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"Value": "8D2212B6EA170A33055A5",
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"ValueType": "http://www.w3.org/2001/XMLSchema#base64Binary",
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"Issuer": "LOCAL AUTHORITY",
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"Properties": "System.Collections.Generic.Dictionary`2[System.String,System.String]"
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},
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{
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"Type": "http://schemas.xmlsoap.org/ws/2005/05/identity/claims/x500distinguishedname",
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"Value": "CN=*.cert.com, OU=Domain Control Validated",
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"ValueType": "http://www.w3.org/2001/XMLSchema#string",
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"Issuer": "LOCAL AUTHORITY",
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"Properties": "System.Collections.Generic.Dictionary`2[System.String,System.String]"
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},
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{
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"Type": "http://schemas.microsoft.com/ws/2008/06/identity/claims/serialnumber",
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"Value": "009D21369",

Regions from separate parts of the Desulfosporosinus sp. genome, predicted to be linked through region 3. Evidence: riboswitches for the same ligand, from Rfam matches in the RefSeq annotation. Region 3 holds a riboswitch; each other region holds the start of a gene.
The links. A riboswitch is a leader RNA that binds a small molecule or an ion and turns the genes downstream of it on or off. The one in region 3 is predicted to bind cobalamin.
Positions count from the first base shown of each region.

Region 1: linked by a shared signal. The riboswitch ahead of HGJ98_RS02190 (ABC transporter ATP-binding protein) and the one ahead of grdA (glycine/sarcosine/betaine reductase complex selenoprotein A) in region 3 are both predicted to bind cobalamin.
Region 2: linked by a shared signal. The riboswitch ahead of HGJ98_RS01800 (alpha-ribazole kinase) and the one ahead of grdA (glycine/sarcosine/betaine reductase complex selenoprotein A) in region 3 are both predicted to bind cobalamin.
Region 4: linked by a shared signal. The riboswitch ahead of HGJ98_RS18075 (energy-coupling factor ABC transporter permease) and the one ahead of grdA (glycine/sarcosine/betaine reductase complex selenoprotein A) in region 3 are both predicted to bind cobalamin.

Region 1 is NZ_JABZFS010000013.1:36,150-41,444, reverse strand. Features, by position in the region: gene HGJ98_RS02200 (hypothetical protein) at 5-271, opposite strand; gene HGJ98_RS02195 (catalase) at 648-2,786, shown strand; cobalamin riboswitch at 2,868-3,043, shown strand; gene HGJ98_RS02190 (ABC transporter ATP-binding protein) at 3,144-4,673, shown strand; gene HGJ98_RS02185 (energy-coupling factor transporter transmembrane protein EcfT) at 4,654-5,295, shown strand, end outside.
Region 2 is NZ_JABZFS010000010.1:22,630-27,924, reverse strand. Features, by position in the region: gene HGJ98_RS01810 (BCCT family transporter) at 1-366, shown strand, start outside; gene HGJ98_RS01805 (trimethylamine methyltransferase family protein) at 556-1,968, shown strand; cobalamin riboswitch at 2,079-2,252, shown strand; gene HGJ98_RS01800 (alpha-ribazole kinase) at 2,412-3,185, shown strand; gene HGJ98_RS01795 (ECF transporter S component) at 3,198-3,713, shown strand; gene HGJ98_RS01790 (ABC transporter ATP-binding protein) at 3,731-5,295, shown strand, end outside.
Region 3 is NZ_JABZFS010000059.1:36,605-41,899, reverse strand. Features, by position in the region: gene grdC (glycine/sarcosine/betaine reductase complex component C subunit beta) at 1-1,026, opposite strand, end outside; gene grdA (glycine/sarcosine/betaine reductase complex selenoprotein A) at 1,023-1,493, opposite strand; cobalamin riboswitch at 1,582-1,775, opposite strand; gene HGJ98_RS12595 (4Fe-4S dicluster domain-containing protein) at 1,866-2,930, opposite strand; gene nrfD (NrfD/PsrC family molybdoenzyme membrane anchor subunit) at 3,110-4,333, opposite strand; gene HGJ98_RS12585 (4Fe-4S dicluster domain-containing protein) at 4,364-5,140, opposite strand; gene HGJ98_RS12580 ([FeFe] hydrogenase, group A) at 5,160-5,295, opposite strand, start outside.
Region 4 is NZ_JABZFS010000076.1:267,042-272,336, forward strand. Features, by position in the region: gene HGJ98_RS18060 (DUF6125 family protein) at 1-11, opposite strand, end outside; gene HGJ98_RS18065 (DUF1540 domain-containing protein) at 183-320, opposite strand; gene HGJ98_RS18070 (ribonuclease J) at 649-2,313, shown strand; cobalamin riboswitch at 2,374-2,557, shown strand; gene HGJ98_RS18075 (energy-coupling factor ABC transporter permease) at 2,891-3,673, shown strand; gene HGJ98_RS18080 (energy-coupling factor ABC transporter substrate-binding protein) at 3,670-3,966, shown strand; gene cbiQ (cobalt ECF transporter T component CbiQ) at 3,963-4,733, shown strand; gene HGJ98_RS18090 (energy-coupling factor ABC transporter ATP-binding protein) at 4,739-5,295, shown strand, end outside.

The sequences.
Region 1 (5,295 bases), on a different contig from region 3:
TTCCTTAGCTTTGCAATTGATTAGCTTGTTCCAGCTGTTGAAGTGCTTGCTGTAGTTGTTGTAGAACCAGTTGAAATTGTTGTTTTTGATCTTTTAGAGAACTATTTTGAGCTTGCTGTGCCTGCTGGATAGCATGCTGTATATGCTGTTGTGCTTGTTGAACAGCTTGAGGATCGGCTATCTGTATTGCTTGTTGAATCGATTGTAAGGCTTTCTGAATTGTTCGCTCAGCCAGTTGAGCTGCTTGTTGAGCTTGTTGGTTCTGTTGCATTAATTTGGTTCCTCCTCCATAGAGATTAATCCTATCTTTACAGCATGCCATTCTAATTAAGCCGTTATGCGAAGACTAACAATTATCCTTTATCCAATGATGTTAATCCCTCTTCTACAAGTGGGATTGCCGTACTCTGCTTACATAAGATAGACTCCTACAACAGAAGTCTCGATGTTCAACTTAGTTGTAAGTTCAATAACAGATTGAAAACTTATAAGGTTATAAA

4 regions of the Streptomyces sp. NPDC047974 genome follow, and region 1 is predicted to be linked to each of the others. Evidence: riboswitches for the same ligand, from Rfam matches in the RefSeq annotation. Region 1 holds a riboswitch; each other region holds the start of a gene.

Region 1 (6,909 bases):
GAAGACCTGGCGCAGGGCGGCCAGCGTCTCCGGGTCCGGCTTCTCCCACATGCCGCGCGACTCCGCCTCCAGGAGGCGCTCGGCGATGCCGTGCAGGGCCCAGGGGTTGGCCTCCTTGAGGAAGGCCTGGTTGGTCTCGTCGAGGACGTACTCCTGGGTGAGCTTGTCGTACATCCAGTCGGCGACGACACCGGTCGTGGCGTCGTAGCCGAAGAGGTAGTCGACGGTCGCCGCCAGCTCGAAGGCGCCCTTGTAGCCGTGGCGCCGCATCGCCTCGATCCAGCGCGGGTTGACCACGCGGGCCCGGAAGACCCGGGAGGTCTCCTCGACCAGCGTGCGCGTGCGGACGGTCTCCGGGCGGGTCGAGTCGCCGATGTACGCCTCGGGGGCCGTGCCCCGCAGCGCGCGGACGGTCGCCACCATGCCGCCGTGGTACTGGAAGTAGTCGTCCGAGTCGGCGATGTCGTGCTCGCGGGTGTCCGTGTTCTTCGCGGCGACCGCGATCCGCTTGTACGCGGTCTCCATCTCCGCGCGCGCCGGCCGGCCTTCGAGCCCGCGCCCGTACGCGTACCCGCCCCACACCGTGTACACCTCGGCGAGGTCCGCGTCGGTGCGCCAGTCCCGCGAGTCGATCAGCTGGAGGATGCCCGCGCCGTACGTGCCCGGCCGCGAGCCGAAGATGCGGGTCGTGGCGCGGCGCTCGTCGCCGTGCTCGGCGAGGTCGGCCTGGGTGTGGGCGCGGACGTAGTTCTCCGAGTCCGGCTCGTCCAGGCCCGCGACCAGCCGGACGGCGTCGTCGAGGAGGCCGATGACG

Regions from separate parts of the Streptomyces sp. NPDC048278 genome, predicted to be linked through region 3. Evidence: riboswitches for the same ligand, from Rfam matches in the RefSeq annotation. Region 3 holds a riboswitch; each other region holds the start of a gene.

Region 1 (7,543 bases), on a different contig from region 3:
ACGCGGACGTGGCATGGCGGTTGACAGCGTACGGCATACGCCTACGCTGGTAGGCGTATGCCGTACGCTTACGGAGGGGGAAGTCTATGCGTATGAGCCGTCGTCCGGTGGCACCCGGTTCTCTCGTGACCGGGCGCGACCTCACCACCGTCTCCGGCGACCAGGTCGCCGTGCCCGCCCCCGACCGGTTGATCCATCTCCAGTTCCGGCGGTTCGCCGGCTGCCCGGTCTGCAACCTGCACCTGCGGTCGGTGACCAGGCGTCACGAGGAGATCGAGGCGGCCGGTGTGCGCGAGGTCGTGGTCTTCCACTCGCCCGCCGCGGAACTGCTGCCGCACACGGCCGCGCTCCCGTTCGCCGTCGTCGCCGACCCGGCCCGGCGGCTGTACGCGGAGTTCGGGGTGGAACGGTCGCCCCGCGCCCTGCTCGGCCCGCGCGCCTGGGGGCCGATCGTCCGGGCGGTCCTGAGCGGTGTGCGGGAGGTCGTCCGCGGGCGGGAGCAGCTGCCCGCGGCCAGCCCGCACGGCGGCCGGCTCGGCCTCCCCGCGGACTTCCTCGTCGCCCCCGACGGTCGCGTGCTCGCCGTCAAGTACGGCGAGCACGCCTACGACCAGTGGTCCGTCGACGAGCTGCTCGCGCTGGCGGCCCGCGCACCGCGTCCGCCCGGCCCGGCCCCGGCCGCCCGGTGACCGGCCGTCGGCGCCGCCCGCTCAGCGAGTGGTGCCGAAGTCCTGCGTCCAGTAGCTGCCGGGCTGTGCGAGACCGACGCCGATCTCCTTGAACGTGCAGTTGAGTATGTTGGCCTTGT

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"ValueType": "http://www.w3.org/2001/XMLSchema#string",
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"Issuer": "LOCAL AUTHORITY",
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"Properties": "System.Collections.Generic.Dictionary`2[System.String,System.String]"
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},
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{
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"Type": "http://schemas.xmlsoap.org/ws/2005/05/identity/claims/dns",
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"Value": "*.cert.com",
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"ValueType": "http://www.w3.org/2001/XMLSchema#string",
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"Issuer": "LOCAL AUTHORITY",
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"Properties": "System.Collections.Generic.Dictionary`2[System.String,System.String]"
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},
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{
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"Type": "http://schemas.xmlsoap.org/ws/2005/05/identity/claims/name",
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"Value": "*.cert.com",
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"ValueType": "http://www.w3.org/2001/XMLSchema#string",
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"Issuer": "LOCAL AUTHORITY",
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"Properties": "System.Collections.Generic.Dictionary`2[System.String,System.String]"
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}
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],
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"Identity": {
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"Name": "*.cert.com"
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}
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}
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You can evaluate the the claims using the HasClaim method. The following is an example of checking the thumbprint of the certificate.
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param($User)
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$User.HasClaim('http://schemas.xmlsoap.org/ws/2005/05/identity/claims/thumbprint', '8D2212B6EA170A33055A5')
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Last modified 14d ago